Asked  7 Months ago    Answers:  5   Viewed   21 times

I would like to get the keys of a JavaScript object as an array, either in jQuery or pure JavaScript.

Is there a less verbose way than this?

var foo = { 'alpha' : 'puffin', 'beta' : 'beagle' };
var keys = [];
for (var key in foo) {
    keys.push(key);
}

 Answers

30

Use Object.keys:

var foo = {
  'alpha': 'puffin',
  'beta': 'beagle'
};

var keys = Object.keys(foo);
console.log(keys) // ['alpha', 'beta'] 
// (or maybe some other order, keys are unordered).

This is an ES5 feature. This means it works in all modern browsers but will not work in legacy browsers.

The ES5-shim has a implementation of Object.keys you can steal

Tuesday, June 1, 2021
 
innovation
answered 7 Months ago
20

Actually I figured it out myself after playing around. So I realized that using cursor.getColumnIndex("name_of_column") will return the column's index to be used in commands like cursor.getInt(cursor.getColumnIndex("_id"));. All I have to do is just use a for loop to go through the whole list and use cursor.moveToNext() to just iterate through the rows collected. I came up with this minutes after I posted this question. :)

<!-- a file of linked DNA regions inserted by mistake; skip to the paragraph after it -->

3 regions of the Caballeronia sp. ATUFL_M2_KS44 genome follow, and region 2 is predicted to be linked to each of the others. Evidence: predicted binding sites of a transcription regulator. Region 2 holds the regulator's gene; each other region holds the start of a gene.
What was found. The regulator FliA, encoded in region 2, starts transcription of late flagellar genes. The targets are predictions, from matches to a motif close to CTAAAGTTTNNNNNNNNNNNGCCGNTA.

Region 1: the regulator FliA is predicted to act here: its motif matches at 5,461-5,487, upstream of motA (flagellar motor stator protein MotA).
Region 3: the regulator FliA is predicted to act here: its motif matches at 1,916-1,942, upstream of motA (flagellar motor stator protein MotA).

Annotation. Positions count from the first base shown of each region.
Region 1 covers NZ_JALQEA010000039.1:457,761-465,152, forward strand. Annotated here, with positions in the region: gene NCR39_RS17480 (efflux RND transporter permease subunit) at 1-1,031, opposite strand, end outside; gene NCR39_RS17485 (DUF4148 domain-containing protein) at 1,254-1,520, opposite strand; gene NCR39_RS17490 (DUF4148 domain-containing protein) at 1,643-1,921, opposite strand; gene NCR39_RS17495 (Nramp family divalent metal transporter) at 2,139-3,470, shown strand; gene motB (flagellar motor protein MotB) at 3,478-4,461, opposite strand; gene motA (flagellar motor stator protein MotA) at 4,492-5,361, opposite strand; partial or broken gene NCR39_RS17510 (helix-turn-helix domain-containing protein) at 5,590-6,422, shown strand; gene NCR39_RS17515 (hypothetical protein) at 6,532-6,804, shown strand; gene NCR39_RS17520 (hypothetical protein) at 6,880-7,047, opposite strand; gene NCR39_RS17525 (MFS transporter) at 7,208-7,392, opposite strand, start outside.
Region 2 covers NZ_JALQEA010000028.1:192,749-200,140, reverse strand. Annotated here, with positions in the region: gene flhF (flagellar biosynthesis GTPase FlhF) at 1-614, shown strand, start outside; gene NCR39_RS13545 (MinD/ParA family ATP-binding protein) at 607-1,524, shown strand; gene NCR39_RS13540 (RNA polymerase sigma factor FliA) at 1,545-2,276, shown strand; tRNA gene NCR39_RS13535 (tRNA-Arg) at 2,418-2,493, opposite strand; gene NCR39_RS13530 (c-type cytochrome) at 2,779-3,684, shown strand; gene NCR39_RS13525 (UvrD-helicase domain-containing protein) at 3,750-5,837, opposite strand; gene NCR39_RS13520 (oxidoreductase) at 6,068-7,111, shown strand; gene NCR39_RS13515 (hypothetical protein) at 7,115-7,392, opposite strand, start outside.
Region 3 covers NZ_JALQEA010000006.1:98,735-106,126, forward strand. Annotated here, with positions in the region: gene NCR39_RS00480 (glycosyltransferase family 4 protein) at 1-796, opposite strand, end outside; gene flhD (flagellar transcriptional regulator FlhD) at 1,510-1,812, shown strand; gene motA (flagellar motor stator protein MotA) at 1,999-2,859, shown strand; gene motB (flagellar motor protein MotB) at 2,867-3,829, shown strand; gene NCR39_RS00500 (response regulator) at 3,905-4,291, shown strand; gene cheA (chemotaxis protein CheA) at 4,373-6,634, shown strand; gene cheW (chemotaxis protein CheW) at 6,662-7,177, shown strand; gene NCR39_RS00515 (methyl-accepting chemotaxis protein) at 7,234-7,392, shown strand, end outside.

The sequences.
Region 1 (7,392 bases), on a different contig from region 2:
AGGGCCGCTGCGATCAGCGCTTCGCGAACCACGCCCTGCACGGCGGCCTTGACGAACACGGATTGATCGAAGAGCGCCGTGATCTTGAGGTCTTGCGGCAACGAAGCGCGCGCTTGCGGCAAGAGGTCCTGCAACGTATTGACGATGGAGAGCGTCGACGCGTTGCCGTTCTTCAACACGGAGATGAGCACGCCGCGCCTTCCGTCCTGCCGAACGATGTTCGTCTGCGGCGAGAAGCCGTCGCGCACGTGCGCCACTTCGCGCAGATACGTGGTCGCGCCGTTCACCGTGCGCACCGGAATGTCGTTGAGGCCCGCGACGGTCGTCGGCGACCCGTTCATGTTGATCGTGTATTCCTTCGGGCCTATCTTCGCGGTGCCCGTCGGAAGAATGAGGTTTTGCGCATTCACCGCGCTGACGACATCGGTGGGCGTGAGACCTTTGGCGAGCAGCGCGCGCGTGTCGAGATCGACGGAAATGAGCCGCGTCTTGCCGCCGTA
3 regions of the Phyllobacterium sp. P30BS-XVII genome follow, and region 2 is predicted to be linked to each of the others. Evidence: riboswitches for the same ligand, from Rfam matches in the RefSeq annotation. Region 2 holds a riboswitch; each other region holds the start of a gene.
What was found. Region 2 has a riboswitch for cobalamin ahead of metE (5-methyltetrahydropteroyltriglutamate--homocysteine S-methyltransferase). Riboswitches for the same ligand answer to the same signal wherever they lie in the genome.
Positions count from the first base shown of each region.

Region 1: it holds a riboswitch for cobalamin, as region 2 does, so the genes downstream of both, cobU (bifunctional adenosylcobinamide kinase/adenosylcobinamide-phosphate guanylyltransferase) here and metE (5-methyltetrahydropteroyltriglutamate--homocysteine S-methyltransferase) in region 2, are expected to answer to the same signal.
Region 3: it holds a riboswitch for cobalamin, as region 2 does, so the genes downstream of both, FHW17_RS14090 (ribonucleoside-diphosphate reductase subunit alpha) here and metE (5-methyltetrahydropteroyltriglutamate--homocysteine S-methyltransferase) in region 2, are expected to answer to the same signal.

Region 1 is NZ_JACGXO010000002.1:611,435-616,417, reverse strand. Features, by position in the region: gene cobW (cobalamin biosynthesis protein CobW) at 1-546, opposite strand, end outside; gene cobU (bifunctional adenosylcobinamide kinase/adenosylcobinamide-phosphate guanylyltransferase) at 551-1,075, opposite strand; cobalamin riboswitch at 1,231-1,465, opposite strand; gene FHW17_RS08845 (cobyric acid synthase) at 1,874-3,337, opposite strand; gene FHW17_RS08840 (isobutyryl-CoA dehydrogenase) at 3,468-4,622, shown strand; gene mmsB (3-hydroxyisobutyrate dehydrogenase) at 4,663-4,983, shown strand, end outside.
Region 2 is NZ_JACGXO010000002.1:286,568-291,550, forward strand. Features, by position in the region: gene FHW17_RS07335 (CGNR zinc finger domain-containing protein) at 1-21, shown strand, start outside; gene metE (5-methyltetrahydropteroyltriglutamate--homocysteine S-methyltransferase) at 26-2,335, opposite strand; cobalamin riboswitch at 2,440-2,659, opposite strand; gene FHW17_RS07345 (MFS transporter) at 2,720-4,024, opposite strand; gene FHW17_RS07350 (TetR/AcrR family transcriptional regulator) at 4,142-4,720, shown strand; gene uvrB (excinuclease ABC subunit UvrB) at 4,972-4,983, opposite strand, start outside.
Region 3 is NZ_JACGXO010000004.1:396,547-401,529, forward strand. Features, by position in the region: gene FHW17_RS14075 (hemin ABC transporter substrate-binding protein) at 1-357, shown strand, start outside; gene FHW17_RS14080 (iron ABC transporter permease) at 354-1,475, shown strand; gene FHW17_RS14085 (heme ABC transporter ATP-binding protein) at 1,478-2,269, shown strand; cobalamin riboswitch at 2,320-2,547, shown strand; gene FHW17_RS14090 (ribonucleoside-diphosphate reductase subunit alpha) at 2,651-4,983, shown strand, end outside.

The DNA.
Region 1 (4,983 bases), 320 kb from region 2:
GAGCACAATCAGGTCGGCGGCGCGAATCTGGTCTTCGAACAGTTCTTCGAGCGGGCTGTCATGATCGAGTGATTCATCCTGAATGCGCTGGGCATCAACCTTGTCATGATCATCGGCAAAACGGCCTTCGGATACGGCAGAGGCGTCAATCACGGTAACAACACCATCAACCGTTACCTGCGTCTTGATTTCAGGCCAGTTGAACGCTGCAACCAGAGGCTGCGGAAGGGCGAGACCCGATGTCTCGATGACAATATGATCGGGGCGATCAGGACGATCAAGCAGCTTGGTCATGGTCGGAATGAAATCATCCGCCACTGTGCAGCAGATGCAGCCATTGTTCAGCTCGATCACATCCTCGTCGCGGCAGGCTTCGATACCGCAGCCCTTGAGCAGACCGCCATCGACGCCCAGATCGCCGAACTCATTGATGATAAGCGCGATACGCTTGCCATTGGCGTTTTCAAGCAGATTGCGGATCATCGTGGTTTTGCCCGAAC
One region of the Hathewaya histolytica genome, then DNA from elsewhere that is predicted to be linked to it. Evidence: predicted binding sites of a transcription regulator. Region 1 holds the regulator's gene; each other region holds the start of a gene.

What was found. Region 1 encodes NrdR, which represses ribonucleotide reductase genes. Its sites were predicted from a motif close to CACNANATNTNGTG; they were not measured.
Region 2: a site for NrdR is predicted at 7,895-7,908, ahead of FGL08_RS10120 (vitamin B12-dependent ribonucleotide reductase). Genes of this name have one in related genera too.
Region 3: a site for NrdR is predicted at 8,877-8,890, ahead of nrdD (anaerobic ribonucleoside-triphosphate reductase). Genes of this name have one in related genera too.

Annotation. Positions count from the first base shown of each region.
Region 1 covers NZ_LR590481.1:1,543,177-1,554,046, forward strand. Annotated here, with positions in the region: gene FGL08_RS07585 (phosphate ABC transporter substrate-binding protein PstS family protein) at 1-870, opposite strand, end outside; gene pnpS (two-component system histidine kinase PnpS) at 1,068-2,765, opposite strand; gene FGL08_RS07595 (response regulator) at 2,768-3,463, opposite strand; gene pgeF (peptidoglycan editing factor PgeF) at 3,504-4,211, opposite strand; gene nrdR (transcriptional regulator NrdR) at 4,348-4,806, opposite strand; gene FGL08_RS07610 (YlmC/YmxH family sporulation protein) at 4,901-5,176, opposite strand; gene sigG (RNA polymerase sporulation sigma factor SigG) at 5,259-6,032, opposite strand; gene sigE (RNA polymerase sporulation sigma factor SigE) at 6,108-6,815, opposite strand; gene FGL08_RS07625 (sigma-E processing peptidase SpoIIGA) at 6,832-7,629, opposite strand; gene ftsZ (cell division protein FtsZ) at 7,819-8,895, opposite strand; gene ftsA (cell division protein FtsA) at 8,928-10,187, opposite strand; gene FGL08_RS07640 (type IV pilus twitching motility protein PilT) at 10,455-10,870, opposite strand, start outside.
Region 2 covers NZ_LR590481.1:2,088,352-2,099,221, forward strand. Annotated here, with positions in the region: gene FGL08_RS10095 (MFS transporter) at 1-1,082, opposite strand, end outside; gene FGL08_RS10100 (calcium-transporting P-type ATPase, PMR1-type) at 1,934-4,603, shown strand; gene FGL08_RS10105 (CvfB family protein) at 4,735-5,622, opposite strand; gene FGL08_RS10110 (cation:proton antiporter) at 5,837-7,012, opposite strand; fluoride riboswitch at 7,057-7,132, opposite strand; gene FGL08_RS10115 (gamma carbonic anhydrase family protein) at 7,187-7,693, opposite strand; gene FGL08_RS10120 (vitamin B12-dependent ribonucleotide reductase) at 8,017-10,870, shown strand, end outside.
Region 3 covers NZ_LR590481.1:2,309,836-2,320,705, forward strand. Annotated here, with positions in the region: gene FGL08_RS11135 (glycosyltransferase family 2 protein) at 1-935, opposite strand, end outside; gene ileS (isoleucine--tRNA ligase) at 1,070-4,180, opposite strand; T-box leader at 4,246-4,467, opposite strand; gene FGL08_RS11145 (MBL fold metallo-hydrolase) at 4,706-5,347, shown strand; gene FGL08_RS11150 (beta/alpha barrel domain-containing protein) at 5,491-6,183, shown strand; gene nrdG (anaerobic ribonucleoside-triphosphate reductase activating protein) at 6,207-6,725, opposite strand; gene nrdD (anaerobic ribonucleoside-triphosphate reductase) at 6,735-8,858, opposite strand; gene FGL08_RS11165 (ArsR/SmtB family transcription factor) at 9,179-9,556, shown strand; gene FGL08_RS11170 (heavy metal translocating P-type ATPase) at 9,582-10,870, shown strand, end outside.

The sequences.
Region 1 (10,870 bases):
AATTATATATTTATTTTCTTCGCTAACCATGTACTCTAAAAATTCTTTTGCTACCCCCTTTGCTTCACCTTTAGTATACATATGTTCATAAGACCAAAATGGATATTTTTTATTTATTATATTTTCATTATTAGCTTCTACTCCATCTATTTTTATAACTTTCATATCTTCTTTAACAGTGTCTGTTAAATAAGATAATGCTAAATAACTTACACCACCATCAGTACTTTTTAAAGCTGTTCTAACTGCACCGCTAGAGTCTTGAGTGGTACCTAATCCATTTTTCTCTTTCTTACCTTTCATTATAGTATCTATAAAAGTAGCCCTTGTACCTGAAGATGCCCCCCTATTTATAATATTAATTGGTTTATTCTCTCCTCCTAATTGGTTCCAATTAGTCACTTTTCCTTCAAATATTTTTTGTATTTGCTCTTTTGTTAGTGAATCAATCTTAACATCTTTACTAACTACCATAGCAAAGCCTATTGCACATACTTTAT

Friday, August 13, 2021
 
HuLu ViCa
answered 4 Months ago
24

What is the correct way to construct a Directive Prologue with multiple Directives?

As the spec you linked says,

a Directive Prologue is the longest sequence of ExpressionStatement productions occurring [at the begin of a script or function] and where each [of them] consists entirely of a StringLiteral.

So you can just string them together, every of these string-literal-statements is a Directive; and can have an implementation-specific meaning (only the Use-Strict-Directive is specified). Your hunch is correct, this should work:

"use bar"
"use strict"; 'use x';
'use foo';
Thursday, August 19, 2021
 
TaylorMac
answered 4 Months ago
37

Date does not take a timezone parameter in that way. My thought is that Chrome is just ignoring it.

new Date(year, month, day [, hour, minute, second, millisecond])

Please see @Brett's comment below for more information.

Tuesday, August 24, 2021
 
pije76
answered 4 Months ago
93

For an easier and more reusable code pass to the method the object and the index, as follows:

function getAllBefore(obj, index){
  var sum=0;
  for(var i=0; i<index; i++){
    sum+=obj[i].width;
  }

  return sum;
}

And call it like this:

getAllBefore(obj, 5);
Tuesday, August 31, 2021
 
LukeP
answered 4 Months ago
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